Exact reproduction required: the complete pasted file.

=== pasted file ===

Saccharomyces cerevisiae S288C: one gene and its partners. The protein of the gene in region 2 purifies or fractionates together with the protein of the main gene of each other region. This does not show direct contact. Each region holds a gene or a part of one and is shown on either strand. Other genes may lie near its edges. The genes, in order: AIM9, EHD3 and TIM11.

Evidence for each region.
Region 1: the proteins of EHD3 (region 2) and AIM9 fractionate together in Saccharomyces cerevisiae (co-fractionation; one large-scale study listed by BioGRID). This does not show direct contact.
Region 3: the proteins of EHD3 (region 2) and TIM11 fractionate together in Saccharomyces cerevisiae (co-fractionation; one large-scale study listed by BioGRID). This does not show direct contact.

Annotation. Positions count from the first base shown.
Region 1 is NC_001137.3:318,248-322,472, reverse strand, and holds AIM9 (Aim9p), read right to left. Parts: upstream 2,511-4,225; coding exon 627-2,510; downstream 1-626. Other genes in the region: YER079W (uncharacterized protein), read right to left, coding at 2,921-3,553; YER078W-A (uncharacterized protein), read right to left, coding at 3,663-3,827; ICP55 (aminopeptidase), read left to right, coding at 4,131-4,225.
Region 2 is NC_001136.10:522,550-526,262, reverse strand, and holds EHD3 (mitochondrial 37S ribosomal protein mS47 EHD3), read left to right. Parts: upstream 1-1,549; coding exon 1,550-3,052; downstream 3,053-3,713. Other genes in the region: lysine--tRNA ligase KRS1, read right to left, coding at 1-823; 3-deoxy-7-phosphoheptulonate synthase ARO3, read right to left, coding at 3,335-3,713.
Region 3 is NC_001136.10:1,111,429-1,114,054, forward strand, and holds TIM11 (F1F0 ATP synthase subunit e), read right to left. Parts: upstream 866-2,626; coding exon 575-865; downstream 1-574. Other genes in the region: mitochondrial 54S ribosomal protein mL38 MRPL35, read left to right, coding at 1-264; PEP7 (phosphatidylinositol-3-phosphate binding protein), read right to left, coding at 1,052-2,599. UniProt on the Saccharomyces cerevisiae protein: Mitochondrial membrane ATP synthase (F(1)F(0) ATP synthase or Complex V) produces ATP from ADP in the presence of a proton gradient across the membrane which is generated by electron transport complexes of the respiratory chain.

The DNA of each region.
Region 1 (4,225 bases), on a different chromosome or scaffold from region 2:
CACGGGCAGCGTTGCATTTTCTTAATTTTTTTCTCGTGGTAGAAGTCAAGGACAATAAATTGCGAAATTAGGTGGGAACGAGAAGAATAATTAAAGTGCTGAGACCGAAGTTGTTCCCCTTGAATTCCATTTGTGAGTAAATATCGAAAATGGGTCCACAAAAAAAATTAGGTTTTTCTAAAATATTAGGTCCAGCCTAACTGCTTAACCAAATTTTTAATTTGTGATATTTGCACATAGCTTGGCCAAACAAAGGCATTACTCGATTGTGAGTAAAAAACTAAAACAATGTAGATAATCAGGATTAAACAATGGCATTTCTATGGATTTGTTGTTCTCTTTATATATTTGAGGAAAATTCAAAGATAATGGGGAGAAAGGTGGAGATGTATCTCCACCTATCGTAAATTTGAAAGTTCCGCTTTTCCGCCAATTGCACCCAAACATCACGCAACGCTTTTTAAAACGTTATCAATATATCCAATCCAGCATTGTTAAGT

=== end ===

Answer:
Saccharomyces cerevisiae S288C: one gene and its partners. The protein of the gene in region 2 purifies or fractionates together with the protein of the main gene of each other region. This does not show direct contact. Each region holds a gene or a part of one and is shown on either strand. Other genes may lie near its edges. The genes, in order: AIM9, EHD3 and TIM11.

Evidence for each region.
Region 1: the proteins of EHD3 (region 2) and AIM9 fractionate together in Saccharomyces cerevisiae (co-fractionation; one large-scale study listed by BioGRID). This does not show direct contact.
Region 3: the proteins of EHD3 (region 2) and TIM11 fractionate together in Saccharomyces cerevisiae (co-fractionation; one large-scale study listed by BioGRID). This does not show direct contact.

Annotation. Positions count from the first base shown.
Region 1 is NC_001137.3:318,248-322,472, reverse strand, and holds AIM9 (Aim9p), read right to left. Parts: upstream 2,511-4,225; coding exon 627-2,510; downstream 1-626. Other genes in the region: YER079W (uncharacterized protein), read right to left, coding at 2,921-3,553; YER078W-A (uncharacterized protein), read right to left, coding at 3,663-3,827; ICP55 (aminopeptidase), read left to right, coding at 4,131-4,225.
Region 2 is NC_001136.10:522,550-526,262, reverse strand, and holds EHD3 (mitochondrial 37S ribosomal protein mS47 EHD3), read left to right. Parts: upstream 1-1,549; coding exon 1,550-3,052; downstream 3,053-3,713. Other genes in the region: lysine--tRNA ligase KRS1, read right to left, coding at 1-823; 3-deoxy-7-phosphoheptulonate synthase ARO3, read right to left, coding at 3,335-3,713.
Region 3 is NC_001136.10:1,111,429-1,114,054, forward strand, and holds TIM11 (F1F0 ATP synthase subunit e), read right to left. Parts: upstream 866-2,626; coding exon 575-865; downstream 1-574. Other genes in the region: mitochondrial 54S ribosomal protein mL38 MRPL35, read left to right, coding at 1-264; PEP7 (phosphatidylinositol-3-phosphate binding protein), read right to left, coding at 1,052-2,599. UniProt on the Saccharomyces cerevisiae protein: Mitochondrial membrane ATP synthase (F(1)F(0) ATP synthase or Complex V) produces ATP from ADP in the presence of a proton gradient across the membrane which is generated by electron transport complexes of the respiratory chain.

The DNA of each region.
Region 1 (4,225 bases), on a different chromosome or scaffold from region 2:
CACGGGCAGCGTTGCATTTTCTTAATTTTTTTCTCGTGGTAGAAGTCAAGGACAATAAATTGCGAAATTAGGTGGGAACGAGAAGAATAATTAAAGTGCTGAGACCGAAGTTGTTCCCCTTGAATTCCATTTGTGAGTAAATATCGAAAATGGGTCCACAAAAAAAATTAGGTTTTTCTAAAATATTAGGTCCAGCCTAACTGCTTAACCAAATTTTTAATTTGTGATATTTGCACATAGCTTGGCCAAACAAAGGCATTACTCGATTGTGAGTAAAAAACTAAAACAATGTAGATAATCAGGATTAAACAATGGCATTTCTATGGATTTGTTGTTCTCTTTATATATTTGAGGAAAATTCAAAGATAATGGGGAGAAAGGTGGAGATGTATCTCCACCTATCGTAAATTTGAAAGTTCCGCTTTTCCGCCAATTGCACCCAAACATCACGCAACGCTTTTTAAAACGTTATCAATATATCCAATCCAGCATTGTTAAGT